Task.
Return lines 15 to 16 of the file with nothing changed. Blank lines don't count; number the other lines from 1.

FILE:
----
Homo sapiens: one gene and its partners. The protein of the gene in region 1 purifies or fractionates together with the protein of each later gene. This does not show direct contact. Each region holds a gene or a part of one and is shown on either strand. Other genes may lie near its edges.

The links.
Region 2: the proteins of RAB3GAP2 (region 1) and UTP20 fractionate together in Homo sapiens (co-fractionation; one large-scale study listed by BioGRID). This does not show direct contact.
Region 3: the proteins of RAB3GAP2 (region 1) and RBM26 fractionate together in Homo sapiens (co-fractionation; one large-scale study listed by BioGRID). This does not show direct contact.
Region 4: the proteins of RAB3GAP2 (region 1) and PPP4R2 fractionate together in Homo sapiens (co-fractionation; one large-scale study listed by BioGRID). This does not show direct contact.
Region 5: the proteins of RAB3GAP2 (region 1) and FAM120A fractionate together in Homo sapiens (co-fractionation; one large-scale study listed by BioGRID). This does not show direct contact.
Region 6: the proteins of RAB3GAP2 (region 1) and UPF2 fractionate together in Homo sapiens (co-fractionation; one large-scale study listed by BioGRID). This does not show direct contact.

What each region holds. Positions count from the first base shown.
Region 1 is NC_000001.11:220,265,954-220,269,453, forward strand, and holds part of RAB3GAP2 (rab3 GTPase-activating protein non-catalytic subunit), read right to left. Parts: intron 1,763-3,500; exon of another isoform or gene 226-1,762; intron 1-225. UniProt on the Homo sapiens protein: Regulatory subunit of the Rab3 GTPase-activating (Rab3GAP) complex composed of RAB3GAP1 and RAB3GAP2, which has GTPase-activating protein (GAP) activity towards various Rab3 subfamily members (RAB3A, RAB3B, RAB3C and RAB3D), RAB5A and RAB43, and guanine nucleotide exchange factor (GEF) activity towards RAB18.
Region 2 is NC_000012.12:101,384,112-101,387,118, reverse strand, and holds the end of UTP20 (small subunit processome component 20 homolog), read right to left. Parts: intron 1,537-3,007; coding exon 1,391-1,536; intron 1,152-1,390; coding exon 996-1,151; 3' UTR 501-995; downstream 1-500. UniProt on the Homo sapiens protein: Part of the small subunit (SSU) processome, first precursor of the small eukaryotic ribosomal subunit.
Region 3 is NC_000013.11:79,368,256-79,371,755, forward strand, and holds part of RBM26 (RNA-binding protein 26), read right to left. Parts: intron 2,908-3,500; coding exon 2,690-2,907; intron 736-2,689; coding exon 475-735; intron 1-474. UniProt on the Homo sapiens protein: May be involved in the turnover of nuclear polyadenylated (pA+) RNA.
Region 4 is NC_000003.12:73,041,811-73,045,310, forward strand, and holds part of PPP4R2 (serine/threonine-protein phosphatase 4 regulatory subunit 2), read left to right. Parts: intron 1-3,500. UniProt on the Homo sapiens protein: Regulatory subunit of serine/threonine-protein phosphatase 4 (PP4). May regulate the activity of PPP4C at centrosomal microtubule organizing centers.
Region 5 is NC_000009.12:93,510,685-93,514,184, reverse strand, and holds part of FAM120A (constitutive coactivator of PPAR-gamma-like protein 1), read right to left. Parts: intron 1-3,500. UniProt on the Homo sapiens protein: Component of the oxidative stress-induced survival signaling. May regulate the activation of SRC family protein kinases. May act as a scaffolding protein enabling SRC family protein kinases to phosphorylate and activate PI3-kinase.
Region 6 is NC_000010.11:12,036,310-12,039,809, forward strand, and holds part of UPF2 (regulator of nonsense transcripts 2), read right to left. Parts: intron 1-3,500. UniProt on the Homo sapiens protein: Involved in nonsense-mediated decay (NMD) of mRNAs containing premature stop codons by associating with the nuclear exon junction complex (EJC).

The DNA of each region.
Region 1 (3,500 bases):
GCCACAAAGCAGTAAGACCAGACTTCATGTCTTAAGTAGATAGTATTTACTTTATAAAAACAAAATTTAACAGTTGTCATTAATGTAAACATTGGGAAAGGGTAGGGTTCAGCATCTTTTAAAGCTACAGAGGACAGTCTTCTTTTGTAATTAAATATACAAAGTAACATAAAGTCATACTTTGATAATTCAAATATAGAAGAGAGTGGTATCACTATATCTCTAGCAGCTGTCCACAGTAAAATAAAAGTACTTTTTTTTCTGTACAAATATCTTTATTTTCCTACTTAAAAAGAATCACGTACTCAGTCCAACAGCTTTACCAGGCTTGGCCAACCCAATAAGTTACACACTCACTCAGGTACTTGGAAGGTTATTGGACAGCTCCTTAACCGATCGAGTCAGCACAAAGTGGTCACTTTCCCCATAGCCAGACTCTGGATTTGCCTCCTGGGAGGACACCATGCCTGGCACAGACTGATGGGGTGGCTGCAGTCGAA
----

The DNA of each region.
Region 1 (3,500 bases):